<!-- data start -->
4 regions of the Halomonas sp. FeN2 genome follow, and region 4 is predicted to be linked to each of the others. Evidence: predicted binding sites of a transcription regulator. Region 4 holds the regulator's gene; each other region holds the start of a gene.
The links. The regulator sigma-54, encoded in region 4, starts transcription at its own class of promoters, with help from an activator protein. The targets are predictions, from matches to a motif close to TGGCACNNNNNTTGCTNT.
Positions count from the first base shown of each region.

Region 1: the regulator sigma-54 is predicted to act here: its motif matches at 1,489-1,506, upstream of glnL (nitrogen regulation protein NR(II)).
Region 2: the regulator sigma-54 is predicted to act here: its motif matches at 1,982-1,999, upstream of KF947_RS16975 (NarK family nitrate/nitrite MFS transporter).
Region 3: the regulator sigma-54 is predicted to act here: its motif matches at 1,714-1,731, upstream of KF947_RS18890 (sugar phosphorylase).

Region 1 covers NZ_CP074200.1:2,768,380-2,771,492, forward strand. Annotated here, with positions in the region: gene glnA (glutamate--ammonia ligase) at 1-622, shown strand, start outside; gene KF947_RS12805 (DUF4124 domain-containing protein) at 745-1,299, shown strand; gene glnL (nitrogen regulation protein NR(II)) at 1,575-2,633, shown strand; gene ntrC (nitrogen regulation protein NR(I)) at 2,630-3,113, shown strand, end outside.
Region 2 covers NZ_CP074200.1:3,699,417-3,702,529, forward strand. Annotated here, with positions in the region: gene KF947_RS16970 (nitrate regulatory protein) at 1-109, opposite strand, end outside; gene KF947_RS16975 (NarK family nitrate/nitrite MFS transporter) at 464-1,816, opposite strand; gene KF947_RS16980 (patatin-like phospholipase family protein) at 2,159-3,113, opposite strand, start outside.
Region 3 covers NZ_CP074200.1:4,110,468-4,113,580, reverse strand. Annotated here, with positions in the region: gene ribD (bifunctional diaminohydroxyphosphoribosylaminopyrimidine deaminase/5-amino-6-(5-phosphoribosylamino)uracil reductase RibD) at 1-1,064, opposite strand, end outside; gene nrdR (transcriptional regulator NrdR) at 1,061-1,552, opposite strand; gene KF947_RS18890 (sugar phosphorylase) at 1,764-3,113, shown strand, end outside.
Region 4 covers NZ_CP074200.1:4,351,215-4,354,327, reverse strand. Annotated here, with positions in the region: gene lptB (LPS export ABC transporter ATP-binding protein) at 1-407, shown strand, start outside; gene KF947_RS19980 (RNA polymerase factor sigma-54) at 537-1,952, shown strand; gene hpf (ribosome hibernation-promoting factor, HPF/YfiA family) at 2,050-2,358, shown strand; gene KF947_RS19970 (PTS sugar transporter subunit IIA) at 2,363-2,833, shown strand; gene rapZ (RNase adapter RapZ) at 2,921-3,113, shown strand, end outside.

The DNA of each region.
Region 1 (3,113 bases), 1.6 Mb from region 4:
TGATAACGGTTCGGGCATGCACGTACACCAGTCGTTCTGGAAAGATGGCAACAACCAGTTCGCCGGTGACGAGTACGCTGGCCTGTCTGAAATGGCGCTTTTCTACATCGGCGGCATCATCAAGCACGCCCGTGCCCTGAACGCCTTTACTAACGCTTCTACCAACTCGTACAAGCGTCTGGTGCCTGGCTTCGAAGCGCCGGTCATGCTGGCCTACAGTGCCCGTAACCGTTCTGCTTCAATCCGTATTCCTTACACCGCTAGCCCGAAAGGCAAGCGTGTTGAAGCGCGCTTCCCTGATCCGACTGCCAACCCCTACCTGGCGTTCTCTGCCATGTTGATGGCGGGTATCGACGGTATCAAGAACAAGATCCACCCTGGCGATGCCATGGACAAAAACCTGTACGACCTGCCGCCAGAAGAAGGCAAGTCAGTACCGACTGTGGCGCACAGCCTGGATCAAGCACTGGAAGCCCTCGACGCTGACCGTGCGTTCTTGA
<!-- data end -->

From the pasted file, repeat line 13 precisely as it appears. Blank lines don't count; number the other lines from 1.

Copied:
TGATAACGGTTCGGGCATGCACGTACACCAGTCGTTCTGGAAAGATGGCAACAACCAGTTCGCCGGTGACGAGTACGCTGGCCTGTCTGAAATGGCGCTTTTCTACATCGGCGGCATCATCAAGCACGCCCGTGCCCTGAACGCCTTTACTAACGCTTCTACCAACTCGTACAAGCGTCTGGTGCCTGGCTTCGAAGCGCCGGTCATGCTGGCCTACAGTGCCCGTAACCGTTCTGCTTCAATCCGTATTCCTTACACCGCTAGCCCGAAAGGCAAGCGTGTTGAAGCGCGCTTCCCTGATCCGACTGCCAACCCCTACCTGGCGTTCTCTGCCATGTTGATGGCGGGTATCGACGGTATCAAGAACAAGATCCACCCTGGCGATGCCATGGACAAAAACCTGTACGACCTGCCGCCAGAAGAAGGCAAGTCAGTACCGACTGTGGCGCACAGCCTGGATCAAGCACTGGAAGCCCTCGACGCTGACCGTGCGTTCTTGA